Selfie Dads Defending Daughters
Oct. 6, 2015
The word "selfie" might make you think of celebrities on social media, or tourists wielding smartphones at the end of a long stick. But on The Focus tonight, we'll meet the man from a village in northern India who's using them to bring about important social change.
He's taking aim at India's gender gap and discrimination against girls. That's one of the areas world leaders have flagged as a priority to tackle worldwide. They've made it a plank of their sustainable development goals for the next 15 years.
The parents and daughters selfie campaign started in a village in the northern state of Haryana. Bibipur Village Head Sunil Jaglan had the idea.
Jaglan asked parents to take selfies with their daughter. He posted the message on Facebook in June and received more than 2,000 selfies in just 2 weeks.
Jaglan says the parents' smiles in the photos show just how much they love their daughters, and how precious their daughters are to them.
People in rural India often prefer sons over daughters, because people believe only men can carry the family lineage. An Indian villager explains that a daughter leaves the household after getting married, but a son inherits the house. That's why people prefer sons.
Indian marriage traditions in rural areas dictate that a bride's parents should pay a dowry to the husband's family. The custom is illegal, but still a common practice. Some couples expecting a girl choose an abortion instead.
Jaglan started the campaign to raise awareness about discrimination against girls deep-rooted in many rural areas. He recalls the birth of his own daughter, and the cold reaction of hospital staff at what should have been a moment of joy.
Jaglan says no one should be discriminated against because of their sex. He says all females should have the same rights as males.
Jaglan's message even caught the eye of Prime Minister Nahendra Modi. Modi's support for the campaign was reported by media. Closing the status gap between men and women is one of Modi's signature policies. He called on Indians to join the selfie campaign.
Emboldened, Jaglan has been visiting villages and holding photo sessions to spread his message.
He approaches one community, where he asks everyone who sincerely loves their daughters to raise their hands. A number of hands go up. Many parents in this low-income community have never had the chance to be photographed with their daughters before. Jaglan does it for them in an instant with his smart phone. One father says that after seeing the photo, he realized just how beautiful his daughter is. He says he will be there for her.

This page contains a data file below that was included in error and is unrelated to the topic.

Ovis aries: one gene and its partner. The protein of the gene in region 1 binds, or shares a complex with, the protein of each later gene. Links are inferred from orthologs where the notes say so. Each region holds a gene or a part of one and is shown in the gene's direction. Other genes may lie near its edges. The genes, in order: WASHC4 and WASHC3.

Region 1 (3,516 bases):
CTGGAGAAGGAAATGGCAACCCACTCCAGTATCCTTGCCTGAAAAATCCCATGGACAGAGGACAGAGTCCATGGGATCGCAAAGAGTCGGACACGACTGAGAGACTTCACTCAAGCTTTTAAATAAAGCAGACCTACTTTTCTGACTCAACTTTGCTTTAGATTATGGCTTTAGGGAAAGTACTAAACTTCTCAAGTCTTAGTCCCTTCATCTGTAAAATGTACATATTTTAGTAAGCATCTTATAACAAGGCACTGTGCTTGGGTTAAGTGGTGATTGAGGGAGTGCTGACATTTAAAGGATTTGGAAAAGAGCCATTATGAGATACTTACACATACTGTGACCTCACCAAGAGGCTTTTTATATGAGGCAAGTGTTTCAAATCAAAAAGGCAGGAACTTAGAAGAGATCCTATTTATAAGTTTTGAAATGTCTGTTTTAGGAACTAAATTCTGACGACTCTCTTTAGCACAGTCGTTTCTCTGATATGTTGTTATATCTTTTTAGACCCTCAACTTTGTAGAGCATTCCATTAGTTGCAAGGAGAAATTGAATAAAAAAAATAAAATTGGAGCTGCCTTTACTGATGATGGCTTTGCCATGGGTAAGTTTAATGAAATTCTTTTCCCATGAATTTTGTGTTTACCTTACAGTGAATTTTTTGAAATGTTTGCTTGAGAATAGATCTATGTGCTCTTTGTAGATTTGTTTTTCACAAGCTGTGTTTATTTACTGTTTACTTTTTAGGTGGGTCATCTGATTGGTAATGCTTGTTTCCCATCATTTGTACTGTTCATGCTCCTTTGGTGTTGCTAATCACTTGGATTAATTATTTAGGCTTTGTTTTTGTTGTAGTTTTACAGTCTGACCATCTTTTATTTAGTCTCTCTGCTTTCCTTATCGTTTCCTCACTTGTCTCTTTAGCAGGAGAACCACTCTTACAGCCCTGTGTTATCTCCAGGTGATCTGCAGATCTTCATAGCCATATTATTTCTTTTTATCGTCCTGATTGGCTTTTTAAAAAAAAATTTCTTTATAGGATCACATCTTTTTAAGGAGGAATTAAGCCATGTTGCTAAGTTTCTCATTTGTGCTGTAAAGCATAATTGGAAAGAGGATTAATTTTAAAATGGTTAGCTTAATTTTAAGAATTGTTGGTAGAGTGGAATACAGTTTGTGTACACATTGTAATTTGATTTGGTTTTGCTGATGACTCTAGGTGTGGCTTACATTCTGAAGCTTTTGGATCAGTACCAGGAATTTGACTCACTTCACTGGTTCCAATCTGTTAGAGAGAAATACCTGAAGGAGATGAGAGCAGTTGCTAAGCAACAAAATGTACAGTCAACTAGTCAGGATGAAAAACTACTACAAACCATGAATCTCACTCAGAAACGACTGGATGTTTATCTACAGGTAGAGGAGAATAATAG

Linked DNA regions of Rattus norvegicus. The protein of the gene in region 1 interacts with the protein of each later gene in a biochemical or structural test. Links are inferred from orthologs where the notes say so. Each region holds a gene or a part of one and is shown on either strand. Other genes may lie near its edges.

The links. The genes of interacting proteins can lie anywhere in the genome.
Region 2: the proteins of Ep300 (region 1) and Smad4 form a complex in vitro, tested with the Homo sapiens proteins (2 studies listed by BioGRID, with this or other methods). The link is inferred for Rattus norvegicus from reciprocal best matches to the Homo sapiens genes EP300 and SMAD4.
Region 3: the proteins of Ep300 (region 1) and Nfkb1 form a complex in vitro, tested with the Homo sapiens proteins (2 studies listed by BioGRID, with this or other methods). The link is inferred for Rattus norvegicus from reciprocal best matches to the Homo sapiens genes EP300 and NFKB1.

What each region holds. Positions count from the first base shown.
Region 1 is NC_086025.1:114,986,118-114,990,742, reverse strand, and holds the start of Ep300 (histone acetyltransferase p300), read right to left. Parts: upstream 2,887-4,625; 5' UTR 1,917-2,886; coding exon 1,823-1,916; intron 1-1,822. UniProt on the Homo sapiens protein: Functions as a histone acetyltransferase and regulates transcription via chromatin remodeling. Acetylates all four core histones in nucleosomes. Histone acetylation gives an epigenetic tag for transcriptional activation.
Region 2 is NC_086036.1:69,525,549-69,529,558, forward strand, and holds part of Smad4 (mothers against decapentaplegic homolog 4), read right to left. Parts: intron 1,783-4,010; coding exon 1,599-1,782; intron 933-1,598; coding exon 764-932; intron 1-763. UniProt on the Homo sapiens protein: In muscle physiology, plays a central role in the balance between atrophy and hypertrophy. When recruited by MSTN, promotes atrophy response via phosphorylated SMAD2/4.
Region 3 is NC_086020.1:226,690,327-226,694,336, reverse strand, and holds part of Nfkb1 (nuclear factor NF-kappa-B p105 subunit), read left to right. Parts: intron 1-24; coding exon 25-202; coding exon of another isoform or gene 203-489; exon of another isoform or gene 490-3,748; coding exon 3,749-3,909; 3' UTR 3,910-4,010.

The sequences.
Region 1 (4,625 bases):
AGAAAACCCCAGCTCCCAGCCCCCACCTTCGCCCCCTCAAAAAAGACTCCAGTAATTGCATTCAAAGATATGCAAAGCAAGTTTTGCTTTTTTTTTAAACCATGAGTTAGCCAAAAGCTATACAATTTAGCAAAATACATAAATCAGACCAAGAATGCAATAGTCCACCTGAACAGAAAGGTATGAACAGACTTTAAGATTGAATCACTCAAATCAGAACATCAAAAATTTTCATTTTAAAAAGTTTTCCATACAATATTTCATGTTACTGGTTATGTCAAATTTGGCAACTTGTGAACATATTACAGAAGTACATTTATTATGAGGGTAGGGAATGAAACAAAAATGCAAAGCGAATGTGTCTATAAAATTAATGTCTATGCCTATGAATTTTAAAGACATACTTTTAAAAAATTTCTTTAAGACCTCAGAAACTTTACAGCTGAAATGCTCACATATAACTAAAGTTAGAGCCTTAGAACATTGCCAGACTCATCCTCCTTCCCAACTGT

Jaglan says that he hopes to create an environment which will advance women's rights through his campaign. He says he will appeal to the entire nation to participate in the campaign to eliminate discrimination against women.
NHK World's Abhishek Dhulia joins Aki Shibuya and Sho Beppu from New Delhi.
Beppu: Abhishek, we know that India is enjoying a very strong economic boom, and I assume that this will bring a change in values in society, but I understand that it depends which part of India you are talking about.
Abhishek: In urban areas, yes. That's where the benefits of the booming economy are most obvious, and there's more diversity of ideas. But out in the rural areas, it's a different story. People there are more likely to follow traditional beliefs and customs. Many don't believe in sending girls to school, and the lack of education fuels a vicious cycle. India's population statistics show the ratio of girls to boys is changing. In 1951, there were 983 girls for every 1,000 boys aged 6 or younger. By 2011, the figure was 914. The difference is even starker in rural areas like Haryana state, where Jaglan lives. There are only 834 girls for every 1,000 boys. The irony is that some experts attribute the changes to advances in medical technology, which have made it easier to get abortions. The Indian government considers this a serious problem. The authorities have even banned doctors from telling parents if they're having a boy or girl.
Beppu: On the other hand, the advancements in technology are also helping people like Jaglan push for change. How did he come up with this idea to use selfies?
Abhishek: He was inspired by a selfie he took with his daughter. He says the picture captured the happiness in his heart, so he began asking people to take selfies and send them to him. The idea was to break the stigma of having a daughter. He says when he launched the campaign, many people in rural areas were hesitant to have their photo taken with their daughters, and some didn't know even what a selfie was. But the idea was catchy, and it's having an effect.
Shibuya: We saw Prime Minister Nahendra Modi taking an interest in the campaign. What's the Indian government doing to tackle gender inequality?
Abhishek: Prime Minister Narendra Modi has been vocal about the issue. He's condemned the practice of aborting girls based on sex, and he's been using tough language to urge people to change their values. He even said people can't claim to live in the 21st century if they are clinging to an 18th century mindset. It's not going to be an easy thing to change. As long as parents look at their children as economic interests, there will be a preference for boys. But there are promising signs, including this small initiative from a village in northern India that struck a nerve nationwide -- and even got the prime minister's attention.